An A&G Coal mine in Southwest Virginia, July 2019. (Sarah Vogelsong/Virginia Mercury)
Coal mining continues in Southwest Virginia even as workplace constraints prevent miners from following many of the social distancing practices recommended by the Centers for Disease Control and Prevention.
As of Monday, all of Virginia’s coal and mineral mines that had been open before the appearance of COVID-19, the disease caused by a new strain of coronavirus, were still operating, said Virginia Department of Mines, Minerals and Energy spokesperson Tarah Kesterson.
“We are very concerned that the appearance of coronavirus in a coal mine will rapidly spread,” said Phil Smith, the director of communications and government affairs for the United Mine Workers of America. But, he added, “it’s the nature of the work and the nature of how you get to the work that you’re going to be closer than six feet apart.”
As Gov. Ralph Northam tightens orders to prevent the spread of COVID-19, which has led to six deaths and 38 hospitalizations so far in Virginia, businesses are increasingly being required to shut down or allow employees to telework.
But while other industries that remain open are implementing social distancing practices, the terrain of a coal mine often leaves little room for separation.
Workers at underground mines must take an elevator and then special vehicles such as mantrips to reach their work sites, all of which are confined and generally enclosed, said Smith. Once at their site, “they usually spread out a bit, but “then at the end of the shift they repeat that process,” he said.
“To a certain degree there’s only so much you can do in a coal mining atmosphere,” he said.
Kesterson said that many mining companies are doing extra cleaning and encouraging workers to follow social distancing whenever possible, while “some of the larger mines are staggering shifts to avoid having too many people together at once — especially upon entering the mine.”
Because COVID-19 impairs respiratory function, coal miners may be at elevated risk from the disease, especially in the Central Appalachian region, where the most severe form of black lung has been on the rise over the past decade.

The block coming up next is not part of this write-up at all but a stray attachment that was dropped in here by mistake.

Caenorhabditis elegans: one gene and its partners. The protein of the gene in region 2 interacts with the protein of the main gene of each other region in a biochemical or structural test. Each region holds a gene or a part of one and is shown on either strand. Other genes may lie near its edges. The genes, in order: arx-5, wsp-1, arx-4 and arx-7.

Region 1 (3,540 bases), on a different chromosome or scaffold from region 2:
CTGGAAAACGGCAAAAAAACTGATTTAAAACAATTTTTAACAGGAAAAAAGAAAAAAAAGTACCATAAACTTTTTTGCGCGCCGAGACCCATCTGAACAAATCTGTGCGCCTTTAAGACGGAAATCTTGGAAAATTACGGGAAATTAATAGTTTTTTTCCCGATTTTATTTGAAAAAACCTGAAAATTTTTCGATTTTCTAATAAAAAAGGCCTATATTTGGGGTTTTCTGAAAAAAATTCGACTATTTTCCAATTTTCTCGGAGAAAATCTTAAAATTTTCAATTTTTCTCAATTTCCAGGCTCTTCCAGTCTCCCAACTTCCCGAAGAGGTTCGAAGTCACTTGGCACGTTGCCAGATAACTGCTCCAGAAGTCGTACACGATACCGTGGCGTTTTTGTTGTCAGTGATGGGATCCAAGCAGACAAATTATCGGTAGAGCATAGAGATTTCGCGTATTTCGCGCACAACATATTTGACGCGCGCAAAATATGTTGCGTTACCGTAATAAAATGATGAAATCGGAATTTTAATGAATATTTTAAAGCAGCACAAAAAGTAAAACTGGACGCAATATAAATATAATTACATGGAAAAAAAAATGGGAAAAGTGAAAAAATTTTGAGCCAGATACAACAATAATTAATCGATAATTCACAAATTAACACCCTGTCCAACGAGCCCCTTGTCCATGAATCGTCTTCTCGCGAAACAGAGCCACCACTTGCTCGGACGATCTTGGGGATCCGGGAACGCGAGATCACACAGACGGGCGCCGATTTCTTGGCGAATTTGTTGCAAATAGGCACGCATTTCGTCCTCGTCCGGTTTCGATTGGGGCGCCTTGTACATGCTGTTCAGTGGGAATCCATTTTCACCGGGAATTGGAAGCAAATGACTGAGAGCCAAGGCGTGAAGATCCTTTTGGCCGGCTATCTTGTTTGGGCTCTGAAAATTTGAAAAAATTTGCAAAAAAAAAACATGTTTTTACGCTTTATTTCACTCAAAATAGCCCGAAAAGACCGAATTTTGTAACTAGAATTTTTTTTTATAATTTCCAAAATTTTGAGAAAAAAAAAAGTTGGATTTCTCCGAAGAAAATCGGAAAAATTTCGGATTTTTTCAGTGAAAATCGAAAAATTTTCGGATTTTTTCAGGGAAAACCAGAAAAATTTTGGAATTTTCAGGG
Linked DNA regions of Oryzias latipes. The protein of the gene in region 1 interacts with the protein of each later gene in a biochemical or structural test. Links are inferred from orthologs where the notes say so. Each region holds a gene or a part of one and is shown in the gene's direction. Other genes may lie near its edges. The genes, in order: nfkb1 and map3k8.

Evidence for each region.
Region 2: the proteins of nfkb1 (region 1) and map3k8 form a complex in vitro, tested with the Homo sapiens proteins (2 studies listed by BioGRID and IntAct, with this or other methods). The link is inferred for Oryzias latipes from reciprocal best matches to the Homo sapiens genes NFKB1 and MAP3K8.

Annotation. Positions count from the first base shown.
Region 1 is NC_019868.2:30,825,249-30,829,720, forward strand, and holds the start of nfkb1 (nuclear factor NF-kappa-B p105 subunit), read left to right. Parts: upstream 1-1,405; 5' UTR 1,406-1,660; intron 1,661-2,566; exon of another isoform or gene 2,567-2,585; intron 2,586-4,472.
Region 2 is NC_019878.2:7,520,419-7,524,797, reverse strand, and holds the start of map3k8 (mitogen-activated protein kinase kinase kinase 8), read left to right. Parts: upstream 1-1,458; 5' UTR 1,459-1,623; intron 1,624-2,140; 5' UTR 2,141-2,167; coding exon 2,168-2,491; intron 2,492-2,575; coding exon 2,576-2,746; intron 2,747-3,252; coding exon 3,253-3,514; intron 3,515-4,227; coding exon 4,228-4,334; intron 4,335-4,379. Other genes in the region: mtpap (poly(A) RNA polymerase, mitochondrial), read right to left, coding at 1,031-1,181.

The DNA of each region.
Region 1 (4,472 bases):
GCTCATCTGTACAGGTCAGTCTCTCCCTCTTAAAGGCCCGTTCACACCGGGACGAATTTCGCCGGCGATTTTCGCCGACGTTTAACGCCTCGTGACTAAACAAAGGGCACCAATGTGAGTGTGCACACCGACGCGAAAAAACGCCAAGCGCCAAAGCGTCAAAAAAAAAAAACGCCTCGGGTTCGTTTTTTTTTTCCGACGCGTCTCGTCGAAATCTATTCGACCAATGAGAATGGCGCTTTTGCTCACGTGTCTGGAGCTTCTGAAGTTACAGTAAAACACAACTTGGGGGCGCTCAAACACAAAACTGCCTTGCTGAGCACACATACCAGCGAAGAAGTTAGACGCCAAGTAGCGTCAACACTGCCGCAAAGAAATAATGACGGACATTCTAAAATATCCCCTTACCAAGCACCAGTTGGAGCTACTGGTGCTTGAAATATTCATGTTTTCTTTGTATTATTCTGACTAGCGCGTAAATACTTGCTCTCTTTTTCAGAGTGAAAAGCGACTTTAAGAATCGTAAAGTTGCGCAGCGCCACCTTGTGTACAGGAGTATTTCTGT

Respirators, which are a standard part of miners’ personal protective equipment, may provide some extra safety. On Saturday, Virginia Health and Human Resources Secretary Daniel Carey said that state officials were assessing whether mining respirators could be used by medical personnel on the front lines of the pandemic, saying that “they may look a little different, but they’re perfectly serviceable in a health environment.”
An ‘essential’ industry
Coal mining is likely to be classified as an essential service as the state continues to restrict daily activities, but the conclusion isn’t a foregone one.
The U.S. Department of Homeland Security includes the energy sector among its 16 “critical infrastructure” sectors that have “a special responsibility to maintain [their] normal work schedule” during the COVID-19 outbreak. But whether coal mining falls within that category is largely left up to state and local officials, which, the same directive says, “should use their own judgment in using their authorities and issuing implementation directives and guidance.” Industries are also urged to “use their own judgment” in such decision-making.
Reactions have been varied.
Last week Blackhawk Mining announced it would temporarily halt operations and furlough most of its 2,300 workers at eight mines across West Virginia and Kentucky in response to COVID-19. And Pennsylvania Gov. Tom Wolf ordered that his state’s coal mines be shut down, labeling them “non-life-sustaining businesses,” although he later reversed that decision.
In contrast, West Virginia Gov. Jim Justice said Friday that “if there is anything in the world that is absolutely essential, it’s going to be coal,” the Register-Herald reported.
The National Mining Association, according to a letter obtained by Reuters, has also sought to convince Congress that “it is imperative” to keep coal plants running “in the interest of national security.”
In Virginia, about 2,900 people were recorded by DMME as working in the coal industry in 2019, although those numbers were diminished by the summer Blackjewel bankruptcy that put nearly 500 miners in the state out of work.
“You can’t just shut it off without expecting to shut off a quarter of our nation’s electric generation capacity,” said Smith. “I don’t think anyone wants to go down that road.”
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